The new contract represents one of the largest state government cloud migrations ever.
More than 100,000 workers in Texas will be moved to the cloud in one of the largest cloud deployments in state government, Microsoft announced Feb. 15.
The contract, which will give state workers access to Office 365, will provide compliance with the FBI's Criminal Justice Information Services (CJIS) and federal Health Insurance Portability and Accountability Act (HIPAA) security standards.
This ability to meet stringent security standards was one of the main reasons Texas chose Microsoft as a vendor over its competitors, said Todd Kimbriel, director of e-government for the Texas Department of Information Resources.
“One element in the public sector here in Texas that everyone holds in the highest regard is that we have to protect the information of the citizens,” he said, adding that CJIS security standards in particular provide an unmatched level of security.
“Anybody that's going to touch a computer system, server or mainframe where data exists has to go through an FBI background check,” he said. That means every administrator who has access to cloud data must first be vetted by the federal government.
Though this is the first contract in which Microsoft has signed a CJIS Security Addendum, the company's competitors like Amazon, for instance, could not have provided the state with that level of security, Kimbriel said.
Texas looked at all the major cloud vendors, he said, and while they liked the culture of innovation marketed by Google, Microsoft had a longer tradition of providing enterprise support that made them feel more comfortable. In addition, the cloud contract is a continuation of the state's past relationship with Microsoft, as many Texas agencies began using Microsoft Exchange five years ago.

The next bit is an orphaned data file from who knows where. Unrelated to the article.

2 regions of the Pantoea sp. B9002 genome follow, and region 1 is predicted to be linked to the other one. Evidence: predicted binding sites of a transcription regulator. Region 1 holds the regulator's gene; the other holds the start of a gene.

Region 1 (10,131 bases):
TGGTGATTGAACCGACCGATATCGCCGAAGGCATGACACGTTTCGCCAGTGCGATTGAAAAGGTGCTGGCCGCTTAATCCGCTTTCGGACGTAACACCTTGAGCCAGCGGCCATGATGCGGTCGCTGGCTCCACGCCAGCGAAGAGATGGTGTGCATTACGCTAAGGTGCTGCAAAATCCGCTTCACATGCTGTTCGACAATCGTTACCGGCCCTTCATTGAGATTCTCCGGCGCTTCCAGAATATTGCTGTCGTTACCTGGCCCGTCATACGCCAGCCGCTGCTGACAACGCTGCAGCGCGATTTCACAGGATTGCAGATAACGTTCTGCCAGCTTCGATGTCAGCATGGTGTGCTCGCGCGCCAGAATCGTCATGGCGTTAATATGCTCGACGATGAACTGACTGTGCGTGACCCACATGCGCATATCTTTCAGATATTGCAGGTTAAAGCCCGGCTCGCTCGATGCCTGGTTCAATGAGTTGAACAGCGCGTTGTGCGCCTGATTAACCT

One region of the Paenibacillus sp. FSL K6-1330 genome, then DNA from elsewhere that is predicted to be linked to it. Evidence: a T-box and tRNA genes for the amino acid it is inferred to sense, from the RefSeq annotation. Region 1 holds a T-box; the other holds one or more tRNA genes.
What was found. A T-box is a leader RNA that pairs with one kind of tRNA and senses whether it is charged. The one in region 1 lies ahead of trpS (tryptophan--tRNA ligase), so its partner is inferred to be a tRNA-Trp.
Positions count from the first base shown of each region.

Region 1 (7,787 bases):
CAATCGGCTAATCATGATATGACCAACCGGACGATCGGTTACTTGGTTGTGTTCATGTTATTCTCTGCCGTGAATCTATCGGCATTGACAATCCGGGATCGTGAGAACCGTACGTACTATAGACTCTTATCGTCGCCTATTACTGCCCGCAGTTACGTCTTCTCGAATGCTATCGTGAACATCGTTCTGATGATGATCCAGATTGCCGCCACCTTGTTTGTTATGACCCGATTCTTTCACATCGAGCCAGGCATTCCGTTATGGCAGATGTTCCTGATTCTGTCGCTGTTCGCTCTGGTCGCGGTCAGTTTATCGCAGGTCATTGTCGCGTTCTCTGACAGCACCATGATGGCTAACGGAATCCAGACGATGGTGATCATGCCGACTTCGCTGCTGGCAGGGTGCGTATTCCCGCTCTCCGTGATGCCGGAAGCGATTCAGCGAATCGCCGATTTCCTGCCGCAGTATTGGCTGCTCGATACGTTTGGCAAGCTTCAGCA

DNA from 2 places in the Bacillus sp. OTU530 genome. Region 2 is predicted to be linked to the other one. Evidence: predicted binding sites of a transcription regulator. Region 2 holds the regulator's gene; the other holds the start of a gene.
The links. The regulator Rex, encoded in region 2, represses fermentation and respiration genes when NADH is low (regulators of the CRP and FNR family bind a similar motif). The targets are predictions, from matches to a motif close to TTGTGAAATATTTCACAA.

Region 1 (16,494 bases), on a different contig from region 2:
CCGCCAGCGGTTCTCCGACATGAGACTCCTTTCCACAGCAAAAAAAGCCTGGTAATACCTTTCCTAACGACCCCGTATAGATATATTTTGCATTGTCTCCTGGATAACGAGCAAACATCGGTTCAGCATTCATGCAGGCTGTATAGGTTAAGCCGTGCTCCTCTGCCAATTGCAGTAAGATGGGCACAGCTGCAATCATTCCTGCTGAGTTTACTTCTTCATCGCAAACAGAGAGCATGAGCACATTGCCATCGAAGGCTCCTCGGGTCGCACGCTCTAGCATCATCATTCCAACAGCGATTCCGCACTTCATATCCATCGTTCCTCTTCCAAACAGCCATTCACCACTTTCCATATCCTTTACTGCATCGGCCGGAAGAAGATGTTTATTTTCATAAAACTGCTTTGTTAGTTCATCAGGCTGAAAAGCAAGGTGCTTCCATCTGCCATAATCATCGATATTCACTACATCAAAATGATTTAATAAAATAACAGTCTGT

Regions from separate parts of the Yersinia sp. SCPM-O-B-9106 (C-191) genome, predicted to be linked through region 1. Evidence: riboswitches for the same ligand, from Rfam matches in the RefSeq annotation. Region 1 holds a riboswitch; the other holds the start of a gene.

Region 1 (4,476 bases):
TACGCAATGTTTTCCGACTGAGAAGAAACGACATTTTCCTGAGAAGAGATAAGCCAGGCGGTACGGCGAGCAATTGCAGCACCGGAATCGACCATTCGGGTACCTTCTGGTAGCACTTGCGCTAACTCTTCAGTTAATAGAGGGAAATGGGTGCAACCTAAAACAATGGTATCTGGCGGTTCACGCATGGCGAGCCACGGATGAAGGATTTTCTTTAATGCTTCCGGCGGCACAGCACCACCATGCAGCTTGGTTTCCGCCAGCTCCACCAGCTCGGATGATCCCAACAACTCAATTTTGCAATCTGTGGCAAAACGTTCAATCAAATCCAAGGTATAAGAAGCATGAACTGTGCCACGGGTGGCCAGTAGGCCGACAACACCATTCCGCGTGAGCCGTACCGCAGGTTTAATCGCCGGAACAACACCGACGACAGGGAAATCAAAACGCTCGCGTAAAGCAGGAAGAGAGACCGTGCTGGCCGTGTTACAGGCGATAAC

But the contract wasn't just a matter of security and building on an old relationship, Kimbriel said -- it will also save the state money.
“We're paying about a 75 percent discount now compared to what we were paying a competitor four years ago,” he said.
The state initially plans to move about 110,000 employees onto Office 365 at a cost of about $3.50 per user, per month, or $4.60 annually. “And that's just the beginning,” Kimbriel said. “We're looking to expand that. I think several hundred thousand total employees is the ultimate employee count for the state.”
Eventually, he said, they would like to move all employees onto the Microsoft cloud, but the initial move of 110,000 will occur over the next three to four months.
“For us I think it's all about shared infrastructure,” Kimbriel said. “It's about trying to do license agreements and enterprise strategies. This is an optimized approach, he said, versus having 125 separate agencies trying to buy a product or a service. "Instead, do deals and use technology that will allow us to leverage collective buying power of the entire state.”
Though this is Microsoft's first CJIS-compliant deployment, it has fulfilled contracts with Chicago, the U.S. Department of Agriculture, the Federal Aviation Administration, Minnesota, California and New York.
“One of the big things that government customers have to think about when moving to the cloud are areas around specific security and privacy laws, or regulations or policies that these customers ultimately have to comply with,” said Michael Donlan, Microsoft's vice president of U.S. state and local government affairs. “As you see a lot of government customers move to cloud, they're recognizing the importance of utilizing new technologies and choosing vendor that focuses heavily on the security and privacy aspects.”